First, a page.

St. Helena Cemetery
Haven't posted for a few days - football and also a cold bug has cut my energy level in half. I'm trying to muddle through but also trying to take it easy so it doesn't get a serious hold on me. Ugh.
But, I have lots more cemetery photos to share from our recent Sonoma/Napa trip. Plenty of Post Spooky material.
The largest cemetery we visited was the St. Helena Cemetery in St. Helena, Napa County. It was a beautiful shady 25 acre site, and was clearly well cared for, much loved, and frequently visited. The community has a lot of Italian, Hispanic, and French population and it showed even here amongst the resting.
For some reason this photo makes me think of the now iconic image used for the cover of Midnight in the Garden of Good and Evil. (a movie I loved, although I really need to read the book too.)
Doesn't really look the same, does it. Don't know why I pair them in my mind. Strange mind.
The first thing I usually look for when I visit a cemetery is the angels. They're my favorite, probably because, being "human" images, they have a lot of "presence".
These mourners are very French, we saw a lot of them in the Paris cemeteries. Hmmm, I should have checked the name on the gravestone - is it French? I can't quite make it out but it looks to be.
This one reminded me of a decorated iced cake, such a smooth finish. Also, reminds me of all those Marie Antoinette lovers out there in bloglandia. This would make a great addiction.. er, addition (good Freudian slip of the fingers there) to someone's Marie Antoinette collage, yes?
Just pretty. Although, when that gate opens, are all those little balls gonna roll down and fall, like in a pinball game?
I always like the metal work I find in cemeteries. Was it originally painted a somber black? They remind me of little beds, perhaps it comforted people to think of their loved ones slumbering in something less gravelike.
This one just touched my heart. No specific names, just the relationship. I can see Hubby and I like this. Or rather, not. Because I don't really have plans to be buried in a grave. I need "my space" - cremation and then scatter me to all the beautiful places I loved all over the world. Typical me, Hubby would say, the more independent one. He's the true romantic of us both. Hubby wants to be buried though. With a gravestone. Maybe I could have a bit of my ashes buried with him. He'd like that. I'd give him something this beautiful if I could although, I assume this would cost a small fortune nowadays.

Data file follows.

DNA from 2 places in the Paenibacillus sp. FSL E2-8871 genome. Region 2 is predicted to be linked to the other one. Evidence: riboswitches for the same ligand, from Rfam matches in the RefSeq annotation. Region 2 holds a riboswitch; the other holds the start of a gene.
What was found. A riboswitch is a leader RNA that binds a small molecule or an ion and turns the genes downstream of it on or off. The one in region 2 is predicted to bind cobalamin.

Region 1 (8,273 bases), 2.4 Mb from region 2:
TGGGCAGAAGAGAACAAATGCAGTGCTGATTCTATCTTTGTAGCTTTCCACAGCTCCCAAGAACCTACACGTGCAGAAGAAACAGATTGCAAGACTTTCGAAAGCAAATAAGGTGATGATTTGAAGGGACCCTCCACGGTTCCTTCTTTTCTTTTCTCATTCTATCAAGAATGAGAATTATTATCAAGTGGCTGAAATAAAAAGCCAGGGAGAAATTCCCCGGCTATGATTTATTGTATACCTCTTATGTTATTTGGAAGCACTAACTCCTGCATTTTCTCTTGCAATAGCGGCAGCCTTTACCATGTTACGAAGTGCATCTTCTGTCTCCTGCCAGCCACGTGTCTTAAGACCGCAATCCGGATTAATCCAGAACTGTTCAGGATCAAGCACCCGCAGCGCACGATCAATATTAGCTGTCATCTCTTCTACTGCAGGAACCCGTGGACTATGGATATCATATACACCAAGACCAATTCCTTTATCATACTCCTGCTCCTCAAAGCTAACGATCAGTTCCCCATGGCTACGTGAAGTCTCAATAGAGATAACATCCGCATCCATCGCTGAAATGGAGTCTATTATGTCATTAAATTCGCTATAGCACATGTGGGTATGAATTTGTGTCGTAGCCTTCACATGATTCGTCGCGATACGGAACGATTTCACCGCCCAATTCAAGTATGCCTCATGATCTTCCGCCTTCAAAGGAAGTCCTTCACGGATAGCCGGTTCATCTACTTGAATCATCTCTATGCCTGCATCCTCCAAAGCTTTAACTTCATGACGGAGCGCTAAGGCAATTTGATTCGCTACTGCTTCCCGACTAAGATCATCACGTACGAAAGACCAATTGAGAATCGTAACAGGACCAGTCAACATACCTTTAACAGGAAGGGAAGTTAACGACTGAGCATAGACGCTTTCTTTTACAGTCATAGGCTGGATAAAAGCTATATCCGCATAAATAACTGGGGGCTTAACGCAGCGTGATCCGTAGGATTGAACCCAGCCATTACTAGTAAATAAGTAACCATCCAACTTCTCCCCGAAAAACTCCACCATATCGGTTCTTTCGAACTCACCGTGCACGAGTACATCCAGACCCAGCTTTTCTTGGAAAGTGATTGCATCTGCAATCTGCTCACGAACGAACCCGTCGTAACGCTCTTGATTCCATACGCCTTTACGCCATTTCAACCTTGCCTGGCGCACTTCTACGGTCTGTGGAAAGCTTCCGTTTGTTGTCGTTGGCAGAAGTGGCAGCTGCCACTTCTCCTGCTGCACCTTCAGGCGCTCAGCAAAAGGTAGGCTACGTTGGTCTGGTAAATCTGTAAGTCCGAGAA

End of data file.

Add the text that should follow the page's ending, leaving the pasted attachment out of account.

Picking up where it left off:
Lambs are often used on children's graves. This one sleeps in a giant shell. I like the ocean themed symbols - I think of death as somewhat like returning to, merging with the greater ocean of life. Not to be lost as part of it, but to be less separated from. (just a sense, a feeling, clearly I have no inside track on this, your guess is undoubtedly as good as mine)
More shell symbolism. There were lots of these little "entrances" into family plots. I liked them.
Another lamb - although this one with the unbobbed tail and those eyes... it was a bit creepy.
Interject humor here - do these look like a pair of perky breasts to you? Yeah, I knew I wasn't the only one who saw that.
The gravestones aren't the only interesting things in cemeteries. I like the grounds themselves. There were some beautiful trees in this cemetery. There was a tree guy there on this day too, trimming some grand old oaks. We chatted for a bit.
I liked this "cauldron" tree. Another good death symbol, returning to the cauldron of life.
This seemed to be carved by human hands. I see cherubs and such all huddled in a loving embrace. Maybe they were nature spirits that keep watch over this place, maybe this is where they sleep, unassuming, when humans are about in the daytime hours.
And then there's the classic "spooky" tree. This one certainly fits that category. I'd love a photo of it at twilight.
More photos from here but I think it's probably time to refill your coffee or tea, yes? I'll share more another time.